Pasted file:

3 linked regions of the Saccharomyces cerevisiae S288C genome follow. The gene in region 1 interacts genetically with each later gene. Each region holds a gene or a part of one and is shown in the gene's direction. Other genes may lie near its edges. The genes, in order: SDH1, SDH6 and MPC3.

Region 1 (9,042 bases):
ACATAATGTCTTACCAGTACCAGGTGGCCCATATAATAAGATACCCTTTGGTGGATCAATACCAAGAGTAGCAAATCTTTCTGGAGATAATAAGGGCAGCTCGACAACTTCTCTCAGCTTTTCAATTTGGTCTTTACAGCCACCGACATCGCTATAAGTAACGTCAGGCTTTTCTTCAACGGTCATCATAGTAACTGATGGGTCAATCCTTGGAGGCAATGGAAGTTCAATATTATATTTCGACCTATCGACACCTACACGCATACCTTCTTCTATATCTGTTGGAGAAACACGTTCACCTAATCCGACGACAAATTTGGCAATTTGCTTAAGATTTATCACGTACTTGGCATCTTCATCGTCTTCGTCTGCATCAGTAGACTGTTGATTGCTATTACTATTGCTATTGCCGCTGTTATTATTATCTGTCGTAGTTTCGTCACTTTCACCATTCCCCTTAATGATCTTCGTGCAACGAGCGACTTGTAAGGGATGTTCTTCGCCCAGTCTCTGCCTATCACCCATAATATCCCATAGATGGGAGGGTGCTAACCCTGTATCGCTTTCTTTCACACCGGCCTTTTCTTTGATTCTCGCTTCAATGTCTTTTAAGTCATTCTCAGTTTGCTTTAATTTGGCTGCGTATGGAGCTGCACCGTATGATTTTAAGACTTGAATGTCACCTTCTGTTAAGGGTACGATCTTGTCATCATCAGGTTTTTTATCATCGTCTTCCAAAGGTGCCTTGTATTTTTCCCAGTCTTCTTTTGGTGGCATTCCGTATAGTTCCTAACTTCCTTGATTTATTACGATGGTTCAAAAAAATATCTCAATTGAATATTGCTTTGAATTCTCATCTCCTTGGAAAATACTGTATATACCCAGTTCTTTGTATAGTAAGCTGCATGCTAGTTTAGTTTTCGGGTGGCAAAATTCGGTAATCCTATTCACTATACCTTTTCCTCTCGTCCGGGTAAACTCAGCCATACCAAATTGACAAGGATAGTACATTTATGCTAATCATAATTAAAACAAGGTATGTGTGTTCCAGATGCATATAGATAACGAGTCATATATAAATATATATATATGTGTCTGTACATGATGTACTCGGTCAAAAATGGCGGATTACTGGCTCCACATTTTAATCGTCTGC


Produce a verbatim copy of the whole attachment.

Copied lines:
3 linked regions of the Saccharomyces cerevisiae S288C genome follow. The gene in region 1 interacts genetically with each later gene. Each region holds a gene or a part of one and is shown in the gene's direction. Other genes may lie near its edges. The genes, in order: SDH1, SDH6 and MPC3.

Region 1 (9,042 bases):
ACATAATGTCTTACCAGTACCAGGTGGCCCATATAATAAGATACCCTTTGGTGGATCAATACCAAGAGTAGCAAATCTTTCTGGAGATAATAAGGGCAGCTCGACAACTTCTCTCAGCTTTTCAATTTGGTCTTTACAGCCACCGACATCGCTATAAGTAACGTCAGGCTTTTCTTCAACGGTCATCATAGTAACTGATGGGTCAATCCTTGGAGGCAATGGAAGTTCAATATTATATTTCGACCTATCGACACCTACACGCATACCTTCTTCTATATCTGTTGGAGAAACACGTTCACCTAATCCGACGACAAATTTGGCAATTTGCTTAAGATTTATCACGTACTTGGCATCTTCATCGTCTTCGTCTGCATCAGTAGACTGTTGATTGCTATTACTATTGCTATTGCCGCTGTTATTATTATCTGTCGTAGTTTCGTCACTTTCACCATTCCCCTTAATGATCTTCGTGCAACGAGCGACTTGTAAGGGATGTTCTTCGCCCAGTCTCTGCCTATCACCCATAATATCCCATAGATGGGAGGGTGCTAACCCTGTATCGCTTTCTTTCACACCGGCCTTTTCTTTGATTCTCGCTTCAATGTCTTTTAAGTCATTCTCAGTTTGCTTTAATTTGGCTGCGTATGGAGCTGCACCGTATGATTTTAAGACTTGAATGTCACCTTCTGTTAAGGGTACGATCTTGTCATCATCAGGTTTTTTATCATCGTCTTCCAAAGGTGCCTTGTATTTTTCCCAGTCTTCTTTTGGTGGCATTCCGTATAGTTCCTAACTTCCTTGATTTATTACGATGGTTCAAAAAAATATCTCAATTGAATATTGCTTTGAATTCTCATCTCCTTGGAAAATACTGTATATACCCAGTTCTTTGTATAGTAAGCTGCATGCTAGTTTAGTTTTCGGGTGGCAAAATTCGGTAATCCTATTCACTATACCTTTTCCTCTCGTCCGGGTAAACTCAGCCATACCAAATTGACAAGGATAGTACATTTATGCTAATCATAATTAAAACAAGGTATGTGTGTTCCAGATGCATATAGATAACGAGTCATATATAAATATATATATATGTGTCTGTACATGATGTACTCGGTCAAAAATGGCGGATTACTGGCTCCACATTTTAATCGTCTGC